From Wikiquote

The Secret of NIMH is a 1982 film.

Directed by Don Bluth. Story adaptation by Don Bluth, Gary Goldman, John Pomeroy and Will Finn (from the book Mrs. Frisby and the Rats of NIMH by Robert C. O'Brien
Right before your eyes and beyond your wildest dreams

Contents

Nicodemus

  • (after lighting a candle) Jonathan Brisby was killed today while helping with the plan. It is four years since our departure from NIMH, and our world is changing. We cannot stay here much longer. (While writing words in a book) Jonathan was a dear friend. I am lost in knowing how to help his widow. She knows nothing of us or the plan. (Reloading ink for fountain pen) Perhaps best that I do nothing at present. (As he quickly writes signature) I shall miss him. (Holding and looking at amulet) Jonathan, wherever you are, your thoughts must comfort her tonight. She’ll be waiting, and you will not return. (as he puts away amulet in a case, closing it) Farewell, my friend.
  • (when he gives Mrs. Brisby the amulet, and again later when she discovers its power) Courage of the heart is very rare. The stone has a power when it’s there.

Jeremy

  • [repeated line] Excuse me. Pardon me.
  • Right. When you're right, you're right. And you're right.
  • If I had actually been near a cat, I'd be sneezing my brains out. (as Dragon, the Fitzgibbons' cat, comes closer) See, I'm allergic to--kaa... I'm allergic to--kay... I'm allergic to uh... hmm... hmm... hmm... Ah-choo!
  • [mesmerized by the amulet] A sparkley!

Auntie Shrew

  • Cast not pearls before swine, I always say, and that includes impudent piglets. Good day!
  • (responding to Mrs. Brisby) I came here to inform you that the frost is off the ground, and moving day is at hand. Prepare to move your very, very odd family. Good day!

Dialogue

(inside a derelict tractor)
Mrs. Brisby: Mr. Ages, I know you don't like visitors, but this is an emergency. Please--
[Suddenly an explosion shatters the tractor, sending Mr. Ages down in a basket. Mrs. Brisby comes over to him as he nears the basket.]
Mr. Ages: Ma--(coughs)—Madam, that is an emergency!

Jeremy: (after splashing in water) Excuse me. Pardon me. (coughs)
Mrs. Brisby: You keep making all that noise and Dragon will hear you, if he hasn't already.
Jeremy: Wouldn't you sing too, I mean... (flapping his wings and drying himself off) if you felt... (laughs) if you felt the call of the wild?
Mrs. Brisby: I would not, if I knew there was a cat nearby. (snapping string with teeth and setting Jeremy's claw free)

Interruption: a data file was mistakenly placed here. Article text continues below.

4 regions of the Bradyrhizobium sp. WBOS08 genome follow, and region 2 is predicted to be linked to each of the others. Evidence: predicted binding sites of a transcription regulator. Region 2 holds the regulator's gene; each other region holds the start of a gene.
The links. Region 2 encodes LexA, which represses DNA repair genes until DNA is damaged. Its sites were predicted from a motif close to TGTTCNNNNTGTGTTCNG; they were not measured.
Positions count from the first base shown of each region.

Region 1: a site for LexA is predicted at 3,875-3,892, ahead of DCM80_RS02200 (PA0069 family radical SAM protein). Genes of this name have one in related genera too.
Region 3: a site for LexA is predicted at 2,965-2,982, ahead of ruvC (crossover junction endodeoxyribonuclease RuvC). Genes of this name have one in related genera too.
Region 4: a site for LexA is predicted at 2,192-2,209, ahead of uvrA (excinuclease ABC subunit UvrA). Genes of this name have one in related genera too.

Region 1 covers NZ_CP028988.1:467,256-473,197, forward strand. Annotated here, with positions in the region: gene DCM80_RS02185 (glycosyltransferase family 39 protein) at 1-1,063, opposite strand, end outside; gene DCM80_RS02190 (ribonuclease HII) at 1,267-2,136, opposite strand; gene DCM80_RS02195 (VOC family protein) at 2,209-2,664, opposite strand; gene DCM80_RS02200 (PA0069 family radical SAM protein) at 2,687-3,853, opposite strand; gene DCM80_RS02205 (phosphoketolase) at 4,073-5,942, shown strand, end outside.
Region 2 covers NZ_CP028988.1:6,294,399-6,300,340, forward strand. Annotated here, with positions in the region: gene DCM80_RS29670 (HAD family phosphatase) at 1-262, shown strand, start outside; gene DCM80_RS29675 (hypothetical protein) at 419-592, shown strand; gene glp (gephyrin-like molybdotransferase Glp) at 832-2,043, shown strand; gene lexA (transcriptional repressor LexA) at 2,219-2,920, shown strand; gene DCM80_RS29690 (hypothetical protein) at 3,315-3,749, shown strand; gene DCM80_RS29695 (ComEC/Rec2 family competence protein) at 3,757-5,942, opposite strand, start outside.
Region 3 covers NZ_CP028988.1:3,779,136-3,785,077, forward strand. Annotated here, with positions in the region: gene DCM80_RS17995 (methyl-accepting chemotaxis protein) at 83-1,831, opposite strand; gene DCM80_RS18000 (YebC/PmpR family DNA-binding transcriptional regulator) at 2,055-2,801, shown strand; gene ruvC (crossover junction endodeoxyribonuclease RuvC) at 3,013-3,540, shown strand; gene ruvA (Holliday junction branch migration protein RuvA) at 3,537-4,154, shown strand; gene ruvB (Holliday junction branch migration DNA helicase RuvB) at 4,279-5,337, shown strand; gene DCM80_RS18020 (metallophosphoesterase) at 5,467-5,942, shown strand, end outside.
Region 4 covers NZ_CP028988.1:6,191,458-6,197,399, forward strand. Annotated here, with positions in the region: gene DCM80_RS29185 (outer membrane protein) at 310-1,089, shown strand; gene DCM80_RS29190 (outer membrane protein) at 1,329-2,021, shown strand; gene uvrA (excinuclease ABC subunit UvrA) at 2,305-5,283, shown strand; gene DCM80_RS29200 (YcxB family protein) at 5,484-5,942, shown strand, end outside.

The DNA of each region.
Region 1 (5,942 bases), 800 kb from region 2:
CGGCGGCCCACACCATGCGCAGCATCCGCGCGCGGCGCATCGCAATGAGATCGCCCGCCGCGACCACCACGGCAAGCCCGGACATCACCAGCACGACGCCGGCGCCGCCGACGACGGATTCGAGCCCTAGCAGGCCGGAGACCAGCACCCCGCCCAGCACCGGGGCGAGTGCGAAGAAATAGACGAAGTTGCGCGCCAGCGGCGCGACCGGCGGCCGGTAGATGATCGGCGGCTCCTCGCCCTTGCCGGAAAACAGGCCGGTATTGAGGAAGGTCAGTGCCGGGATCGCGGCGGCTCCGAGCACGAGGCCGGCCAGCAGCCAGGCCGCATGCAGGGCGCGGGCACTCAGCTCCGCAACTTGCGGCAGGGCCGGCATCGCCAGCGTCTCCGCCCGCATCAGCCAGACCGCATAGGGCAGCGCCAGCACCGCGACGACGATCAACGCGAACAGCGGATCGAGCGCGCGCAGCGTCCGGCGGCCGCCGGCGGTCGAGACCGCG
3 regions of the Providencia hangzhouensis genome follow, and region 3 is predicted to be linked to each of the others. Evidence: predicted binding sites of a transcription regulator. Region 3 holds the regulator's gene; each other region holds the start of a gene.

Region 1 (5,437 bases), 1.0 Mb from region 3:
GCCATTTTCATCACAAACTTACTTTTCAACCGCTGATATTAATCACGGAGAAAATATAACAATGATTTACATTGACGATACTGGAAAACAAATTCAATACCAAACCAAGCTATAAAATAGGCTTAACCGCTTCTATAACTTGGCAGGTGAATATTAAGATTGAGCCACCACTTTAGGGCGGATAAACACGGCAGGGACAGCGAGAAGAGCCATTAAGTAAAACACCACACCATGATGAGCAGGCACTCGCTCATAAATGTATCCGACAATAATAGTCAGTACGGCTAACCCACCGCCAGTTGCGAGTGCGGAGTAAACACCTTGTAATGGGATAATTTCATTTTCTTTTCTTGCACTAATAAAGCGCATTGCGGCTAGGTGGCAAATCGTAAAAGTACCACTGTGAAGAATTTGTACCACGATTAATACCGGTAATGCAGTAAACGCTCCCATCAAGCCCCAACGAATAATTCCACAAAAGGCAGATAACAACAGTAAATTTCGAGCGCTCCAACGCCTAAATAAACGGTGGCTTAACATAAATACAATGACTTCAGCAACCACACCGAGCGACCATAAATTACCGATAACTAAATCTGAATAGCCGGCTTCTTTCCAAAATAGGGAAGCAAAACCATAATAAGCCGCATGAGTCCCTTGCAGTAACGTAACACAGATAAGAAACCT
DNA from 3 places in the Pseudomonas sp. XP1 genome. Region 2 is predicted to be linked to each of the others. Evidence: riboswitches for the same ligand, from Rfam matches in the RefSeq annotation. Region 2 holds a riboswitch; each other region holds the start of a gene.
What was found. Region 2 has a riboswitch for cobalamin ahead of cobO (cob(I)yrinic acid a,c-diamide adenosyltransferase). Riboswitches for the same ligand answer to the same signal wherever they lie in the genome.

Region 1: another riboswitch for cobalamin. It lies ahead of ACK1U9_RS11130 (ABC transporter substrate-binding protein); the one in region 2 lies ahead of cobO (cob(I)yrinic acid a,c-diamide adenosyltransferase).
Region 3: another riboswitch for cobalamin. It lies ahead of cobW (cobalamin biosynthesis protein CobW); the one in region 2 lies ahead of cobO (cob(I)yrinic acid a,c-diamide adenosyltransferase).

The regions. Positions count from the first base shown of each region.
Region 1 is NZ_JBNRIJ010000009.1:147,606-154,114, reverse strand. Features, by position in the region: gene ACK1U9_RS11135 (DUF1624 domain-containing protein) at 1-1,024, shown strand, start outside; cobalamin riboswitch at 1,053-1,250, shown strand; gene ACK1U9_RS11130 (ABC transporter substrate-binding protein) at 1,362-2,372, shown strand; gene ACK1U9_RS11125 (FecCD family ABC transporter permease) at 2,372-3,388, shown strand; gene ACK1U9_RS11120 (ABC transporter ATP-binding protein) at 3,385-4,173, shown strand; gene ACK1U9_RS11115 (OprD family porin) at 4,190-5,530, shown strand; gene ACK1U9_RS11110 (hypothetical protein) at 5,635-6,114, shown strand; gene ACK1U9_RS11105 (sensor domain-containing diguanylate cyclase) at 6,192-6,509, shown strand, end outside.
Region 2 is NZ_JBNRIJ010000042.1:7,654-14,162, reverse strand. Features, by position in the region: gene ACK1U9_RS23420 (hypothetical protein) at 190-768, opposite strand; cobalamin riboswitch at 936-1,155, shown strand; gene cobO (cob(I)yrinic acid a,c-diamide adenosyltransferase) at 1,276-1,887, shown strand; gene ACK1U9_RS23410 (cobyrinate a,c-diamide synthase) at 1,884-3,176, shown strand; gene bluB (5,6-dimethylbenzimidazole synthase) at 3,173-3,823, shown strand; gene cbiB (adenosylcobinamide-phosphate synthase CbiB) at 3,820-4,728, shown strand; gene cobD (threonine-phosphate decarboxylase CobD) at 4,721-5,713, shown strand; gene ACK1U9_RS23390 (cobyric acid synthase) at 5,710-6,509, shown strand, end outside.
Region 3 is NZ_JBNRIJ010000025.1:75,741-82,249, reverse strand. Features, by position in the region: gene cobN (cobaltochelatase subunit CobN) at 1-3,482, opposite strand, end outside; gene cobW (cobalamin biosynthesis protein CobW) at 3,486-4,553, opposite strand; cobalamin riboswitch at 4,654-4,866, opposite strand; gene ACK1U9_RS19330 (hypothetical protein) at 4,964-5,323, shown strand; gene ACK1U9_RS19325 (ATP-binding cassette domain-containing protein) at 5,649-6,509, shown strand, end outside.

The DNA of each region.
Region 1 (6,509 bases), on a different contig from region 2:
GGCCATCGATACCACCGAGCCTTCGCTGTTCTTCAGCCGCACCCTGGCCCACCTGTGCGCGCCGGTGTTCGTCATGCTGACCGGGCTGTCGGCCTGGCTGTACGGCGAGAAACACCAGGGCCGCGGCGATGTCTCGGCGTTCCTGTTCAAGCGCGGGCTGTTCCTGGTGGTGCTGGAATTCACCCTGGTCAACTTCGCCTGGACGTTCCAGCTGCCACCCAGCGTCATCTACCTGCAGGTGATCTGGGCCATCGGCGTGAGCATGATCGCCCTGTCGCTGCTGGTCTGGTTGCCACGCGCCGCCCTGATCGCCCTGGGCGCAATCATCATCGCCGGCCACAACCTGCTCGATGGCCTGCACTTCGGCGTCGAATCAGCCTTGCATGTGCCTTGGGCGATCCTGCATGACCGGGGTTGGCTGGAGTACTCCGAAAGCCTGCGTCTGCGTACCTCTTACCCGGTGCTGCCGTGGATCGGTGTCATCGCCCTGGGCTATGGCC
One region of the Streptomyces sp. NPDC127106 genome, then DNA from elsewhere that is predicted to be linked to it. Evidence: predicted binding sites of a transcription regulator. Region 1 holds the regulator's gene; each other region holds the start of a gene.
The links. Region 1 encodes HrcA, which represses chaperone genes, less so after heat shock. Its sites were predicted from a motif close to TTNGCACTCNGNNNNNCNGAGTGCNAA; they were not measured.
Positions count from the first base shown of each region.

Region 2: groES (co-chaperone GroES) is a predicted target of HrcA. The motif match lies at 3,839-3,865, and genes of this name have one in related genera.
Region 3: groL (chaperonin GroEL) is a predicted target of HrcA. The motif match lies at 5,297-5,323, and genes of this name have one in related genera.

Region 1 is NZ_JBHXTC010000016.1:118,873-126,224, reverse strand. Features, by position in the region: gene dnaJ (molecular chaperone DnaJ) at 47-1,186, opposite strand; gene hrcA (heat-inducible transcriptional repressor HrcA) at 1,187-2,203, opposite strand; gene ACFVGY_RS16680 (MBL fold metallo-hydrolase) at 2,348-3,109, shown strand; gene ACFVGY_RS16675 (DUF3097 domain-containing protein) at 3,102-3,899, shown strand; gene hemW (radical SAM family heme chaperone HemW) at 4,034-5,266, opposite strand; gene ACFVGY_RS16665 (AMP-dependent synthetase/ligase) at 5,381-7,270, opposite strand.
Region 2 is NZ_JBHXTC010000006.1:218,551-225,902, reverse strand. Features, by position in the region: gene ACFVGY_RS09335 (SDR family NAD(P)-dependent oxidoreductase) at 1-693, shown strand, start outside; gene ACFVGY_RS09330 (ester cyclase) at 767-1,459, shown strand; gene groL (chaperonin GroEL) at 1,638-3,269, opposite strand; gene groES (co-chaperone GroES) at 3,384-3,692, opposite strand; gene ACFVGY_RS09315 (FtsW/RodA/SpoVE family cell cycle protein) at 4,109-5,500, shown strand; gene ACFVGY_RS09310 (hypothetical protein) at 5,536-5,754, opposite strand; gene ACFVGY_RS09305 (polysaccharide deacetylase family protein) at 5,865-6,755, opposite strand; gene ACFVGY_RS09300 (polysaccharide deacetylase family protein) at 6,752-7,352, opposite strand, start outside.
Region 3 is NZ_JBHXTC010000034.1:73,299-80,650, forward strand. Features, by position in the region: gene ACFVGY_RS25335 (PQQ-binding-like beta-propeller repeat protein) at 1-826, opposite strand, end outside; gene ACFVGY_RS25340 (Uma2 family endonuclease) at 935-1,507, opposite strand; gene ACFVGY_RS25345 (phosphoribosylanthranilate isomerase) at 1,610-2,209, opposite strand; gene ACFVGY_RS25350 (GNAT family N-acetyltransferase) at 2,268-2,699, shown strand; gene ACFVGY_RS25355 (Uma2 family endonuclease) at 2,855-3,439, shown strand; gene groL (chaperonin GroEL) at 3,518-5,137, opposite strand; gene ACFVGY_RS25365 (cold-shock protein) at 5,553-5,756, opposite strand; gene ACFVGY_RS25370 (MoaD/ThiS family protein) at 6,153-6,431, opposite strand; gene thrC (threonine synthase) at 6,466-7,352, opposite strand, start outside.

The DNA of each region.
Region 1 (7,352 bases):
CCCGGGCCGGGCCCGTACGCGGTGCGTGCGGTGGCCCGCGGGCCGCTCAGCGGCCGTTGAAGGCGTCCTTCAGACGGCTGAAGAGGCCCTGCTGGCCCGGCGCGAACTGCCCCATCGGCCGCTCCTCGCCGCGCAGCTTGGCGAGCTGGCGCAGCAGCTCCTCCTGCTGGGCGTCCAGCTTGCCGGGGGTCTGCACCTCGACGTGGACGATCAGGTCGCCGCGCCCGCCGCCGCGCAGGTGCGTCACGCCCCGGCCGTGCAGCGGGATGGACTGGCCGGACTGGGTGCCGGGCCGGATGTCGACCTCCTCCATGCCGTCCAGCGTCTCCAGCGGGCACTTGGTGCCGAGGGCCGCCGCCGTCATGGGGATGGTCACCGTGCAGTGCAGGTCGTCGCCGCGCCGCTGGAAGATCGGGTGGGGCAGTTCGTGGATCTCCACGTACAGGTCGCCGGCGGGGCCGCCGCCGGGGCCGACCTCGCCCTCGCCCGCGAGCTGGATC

Jeremy: But she's out there somewhere, and when I find her, I'll feel it, way down in my wishbone. I-- What cat?

(Twice during the film)
Auntie Shrew: Brisby!
Teresa: Oh, Auntie Shrew.
Cynthia: Oh, Auntie.
Martin: Oh, no!

Teresa: (long after Auntie Shrew has gone) What are you doing here?
Jeremy: It's a good question, but don't ask. The legs. The legs! The legs! (collapses with a thud)
Cynthia: (mournfully, coming up to Jeremy's beak) Oh, the poor turkey fell down!

(As Nicodemus and Mrs. Brisby leave)
Sullivan: I don't get it.
Jenner: (snickering) With Nicodemus out of the way, what's to stop us from taking over?
Sullivan: Jenner, you can't kill Nicodemus.
Jenner: No taste for blood, huh? (flicks Sullivan on the nose) They've taken the animal out of you.
Sullivan: What if we're discovered?
Jenner: Listen. The Brisby house is a large cement block. In the moving, what if it should fall?
Sullivan: An accident?
Jenner: Of course! Cut the lines, and the weight of it will crush his bones.
Sullivan: It's risky.
Jenner: Once rid of Nicodemus, the plan will die. We can stay here as long as we like.
Sullivan: What about Justin?
Jenner: Leave him to me... (echoing) to me... to me...

Jenner: (knowing of Nicodemus’ plan) I’ve learned this much — take what you can...when you can.
Justin: Then you’ve learned nothing!

Justin: Friends, tonight we journey to Thorn Valley. We will leave no tracks...no evidence that the rats of NIMH ever existed. Come...

Jenner: (Laughs) We were just talking about you.
Justin: That's relieving, Jenner. Usually you're screaming about us.